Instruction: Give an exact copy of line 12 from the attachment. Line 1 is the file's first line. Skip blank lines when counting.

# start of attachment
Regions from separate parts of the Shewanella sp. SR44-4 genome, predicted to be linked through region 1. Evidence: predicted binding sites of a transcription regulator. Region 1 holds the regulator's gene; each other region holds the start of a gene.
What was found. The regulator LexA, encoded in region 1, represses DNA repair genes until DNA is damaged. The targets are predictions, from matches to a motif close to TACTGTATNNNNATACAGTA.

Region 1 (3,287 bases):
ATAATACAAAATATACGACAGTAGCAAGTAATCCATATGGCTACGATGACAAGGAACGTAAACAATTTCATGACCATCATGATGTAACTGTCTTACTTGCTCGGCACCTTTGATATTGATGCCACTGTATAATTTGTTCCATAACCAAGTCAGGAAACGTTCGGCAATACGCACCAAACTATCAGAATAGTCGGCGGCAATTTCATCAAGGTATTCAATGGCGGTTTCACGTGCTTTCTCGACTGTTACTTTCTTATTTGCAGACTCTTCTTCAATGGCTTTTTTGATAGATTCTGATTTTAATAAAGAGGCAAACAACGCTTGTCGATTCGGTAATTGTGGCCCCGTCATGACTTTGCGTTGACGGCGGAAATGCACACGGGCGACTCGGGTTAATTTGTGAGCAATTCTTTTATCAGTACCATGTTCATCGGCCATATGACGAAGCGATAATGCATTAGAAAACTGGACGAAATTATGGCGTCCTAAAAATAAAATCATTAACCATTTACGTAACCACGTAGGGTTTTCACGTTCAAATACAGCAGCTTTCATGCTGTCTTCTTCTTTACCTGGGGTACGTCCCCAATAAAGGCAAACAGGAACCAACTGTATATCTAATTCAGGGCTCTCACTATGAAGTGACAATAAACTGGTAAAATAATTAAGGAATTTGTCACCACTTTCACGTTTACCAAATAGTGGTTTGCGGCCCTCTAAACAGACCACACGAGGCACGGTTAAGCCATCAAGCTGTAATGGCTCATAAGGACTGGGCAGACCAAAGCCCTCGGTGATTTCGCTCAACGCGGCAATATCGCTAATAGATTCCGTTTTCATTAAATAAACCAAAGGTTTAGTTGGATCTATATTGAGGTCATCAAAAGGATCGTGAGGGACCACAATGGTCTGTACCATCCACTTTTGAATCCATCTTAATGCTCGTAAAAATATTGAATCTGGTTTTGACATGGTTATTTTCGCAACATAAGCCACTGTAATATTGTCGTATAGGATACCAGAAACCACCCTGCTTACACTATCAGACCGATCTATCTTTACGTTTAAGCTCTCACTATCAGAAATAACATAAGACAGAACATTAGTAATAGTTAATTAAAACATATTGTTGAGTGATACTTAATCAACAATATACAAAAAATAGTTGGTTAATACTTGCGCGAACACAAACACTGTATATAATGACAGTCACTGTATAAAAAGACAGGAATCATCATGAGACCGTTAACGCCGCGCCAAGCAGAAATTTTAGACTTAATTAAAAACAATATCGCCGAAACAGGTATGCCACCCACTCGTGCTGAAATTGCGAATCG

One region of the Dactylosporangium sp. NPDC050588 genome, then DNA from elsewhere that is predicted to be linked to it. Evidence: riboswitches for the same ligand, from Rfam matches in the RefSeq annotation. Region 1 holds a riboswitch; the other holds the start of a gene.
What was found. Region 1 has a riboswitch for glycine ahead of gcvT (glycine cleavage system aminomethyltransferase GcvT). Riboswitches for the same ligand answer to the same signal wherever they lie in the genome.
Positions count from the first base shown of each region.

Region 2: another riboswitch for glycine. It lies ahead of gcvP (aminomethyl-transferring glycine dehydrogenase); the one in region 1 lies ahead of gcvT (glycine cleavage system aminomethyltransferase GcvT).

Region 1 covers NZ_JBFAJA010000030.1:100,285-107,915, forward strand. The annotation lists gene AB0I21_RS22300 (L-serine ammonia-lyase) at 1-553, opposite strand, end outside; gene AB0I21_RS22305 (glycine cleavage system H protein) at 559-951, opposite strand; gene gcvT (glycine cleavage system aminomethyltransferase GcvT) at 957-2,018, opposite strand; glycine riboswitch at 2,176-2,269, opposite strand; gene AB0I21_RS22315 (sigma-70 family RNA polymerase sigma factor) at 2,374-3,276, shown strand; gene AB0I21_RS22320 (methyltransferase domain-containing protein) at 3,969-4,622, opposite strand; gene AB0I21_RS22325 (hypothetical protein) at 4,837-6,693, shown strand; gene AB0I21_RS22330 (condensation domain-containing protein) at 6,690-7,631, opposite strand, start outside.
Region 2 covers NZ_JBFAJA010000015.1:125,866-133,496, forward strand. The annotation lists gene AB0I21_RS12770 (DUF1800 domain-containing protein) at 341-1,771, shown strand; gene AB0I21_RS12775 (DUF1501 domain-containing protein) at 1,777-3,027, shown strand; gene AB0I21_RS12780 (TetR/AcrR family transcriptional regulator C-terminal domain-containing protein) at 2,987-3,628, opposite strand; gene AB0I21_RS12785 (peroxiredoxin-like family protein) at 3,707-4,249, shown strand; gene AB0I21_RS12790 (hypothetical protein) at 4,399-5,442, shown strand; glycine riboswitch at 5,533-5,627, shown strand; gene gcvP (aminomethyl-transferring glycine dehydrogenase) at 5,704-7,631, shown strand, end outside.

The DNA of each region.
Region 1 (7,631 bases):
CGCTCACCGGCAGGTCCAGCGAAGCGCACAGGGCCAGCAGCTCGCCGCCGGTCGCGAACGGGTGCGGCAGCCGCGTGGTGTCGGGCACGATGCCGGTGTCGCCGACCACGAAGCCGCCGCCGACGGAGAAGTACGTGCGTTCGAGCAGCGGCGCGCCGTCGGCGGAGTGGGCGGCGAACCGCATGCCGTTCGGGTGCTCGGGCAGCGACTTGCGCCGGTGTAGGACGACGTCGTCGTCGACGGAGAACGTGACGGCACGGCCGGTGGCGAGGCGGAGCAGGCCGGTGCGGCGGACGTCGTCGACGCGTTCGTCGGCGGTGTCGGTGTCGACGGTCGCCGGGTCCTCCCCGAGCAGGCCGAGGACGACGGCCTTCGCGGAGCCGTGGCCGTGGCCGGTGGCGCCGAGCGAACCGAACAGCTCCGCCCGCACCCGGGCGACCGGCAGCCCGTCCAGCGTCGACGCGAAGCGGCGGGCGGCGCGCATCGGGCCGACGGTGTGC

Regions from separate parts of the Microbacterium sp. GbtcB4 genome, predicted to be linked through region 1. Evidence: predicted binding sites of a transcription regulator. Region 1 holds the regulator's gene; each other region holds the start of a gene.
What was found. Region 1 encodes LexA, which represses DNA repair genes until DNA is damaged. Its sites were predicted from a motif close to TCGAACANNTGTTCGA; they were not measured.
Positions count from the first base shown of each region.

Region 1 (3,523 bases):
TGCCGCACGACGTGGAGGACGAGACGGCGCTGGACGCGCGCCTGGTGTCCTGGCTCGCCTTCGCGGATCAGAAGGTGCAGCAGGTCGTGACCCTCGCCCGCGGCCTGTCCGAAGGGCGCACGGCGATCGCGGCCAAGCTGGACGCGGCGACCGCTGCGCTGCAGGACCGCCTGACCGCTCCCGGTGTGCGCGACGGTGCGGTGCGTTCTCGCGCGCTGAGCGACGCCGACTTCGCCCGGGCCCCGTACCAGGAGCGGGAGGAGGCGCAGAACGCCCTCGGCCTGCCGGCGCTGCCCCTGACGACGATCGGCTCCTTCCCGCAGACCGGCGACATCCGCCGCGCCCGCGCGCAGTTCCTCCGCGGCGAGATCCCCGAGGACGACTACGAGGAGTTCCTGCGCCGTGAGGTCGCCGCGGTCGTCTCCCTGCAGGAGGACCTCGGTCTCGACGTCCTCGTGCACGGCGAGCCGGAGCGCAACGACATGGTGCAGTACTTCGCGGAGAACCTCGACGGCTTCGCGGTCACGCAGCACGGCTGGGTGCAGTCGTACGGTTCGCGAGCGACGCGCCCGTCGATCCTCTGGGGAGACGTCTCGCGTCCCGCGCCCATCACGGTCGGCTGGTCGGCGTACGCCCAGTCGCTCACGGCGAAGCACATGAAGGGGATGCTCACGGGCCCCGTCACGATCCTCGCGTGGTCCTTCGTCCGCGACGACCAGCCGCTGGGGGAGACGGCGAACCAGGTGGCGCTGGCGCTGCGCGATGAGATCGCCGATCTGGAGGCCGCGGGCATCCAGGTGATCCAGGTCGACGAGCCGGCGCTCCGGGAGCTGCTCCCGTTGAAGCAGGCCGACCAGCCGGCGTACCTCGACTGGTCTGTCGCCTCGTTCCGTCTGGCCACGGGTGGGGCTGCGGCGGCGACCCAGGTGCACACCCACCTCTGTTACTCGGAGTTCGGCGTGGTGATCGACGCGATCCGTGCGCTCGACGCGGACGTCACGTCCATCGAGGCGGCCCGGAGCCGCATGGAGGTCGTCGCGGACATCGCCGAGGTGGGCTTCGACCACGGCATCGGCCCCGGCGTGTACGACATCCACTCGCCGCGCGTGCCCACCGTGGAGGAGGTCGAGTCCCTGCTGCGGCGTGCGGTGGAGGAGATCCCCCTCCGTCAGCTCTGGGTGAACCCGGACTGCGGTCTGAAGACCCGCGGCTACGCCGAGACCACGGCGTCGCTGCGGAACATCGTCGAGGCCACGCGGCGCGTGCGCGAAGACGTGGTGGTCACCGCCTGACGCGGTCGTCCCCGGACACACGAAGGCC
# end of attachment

Region 1 (7,631 bases):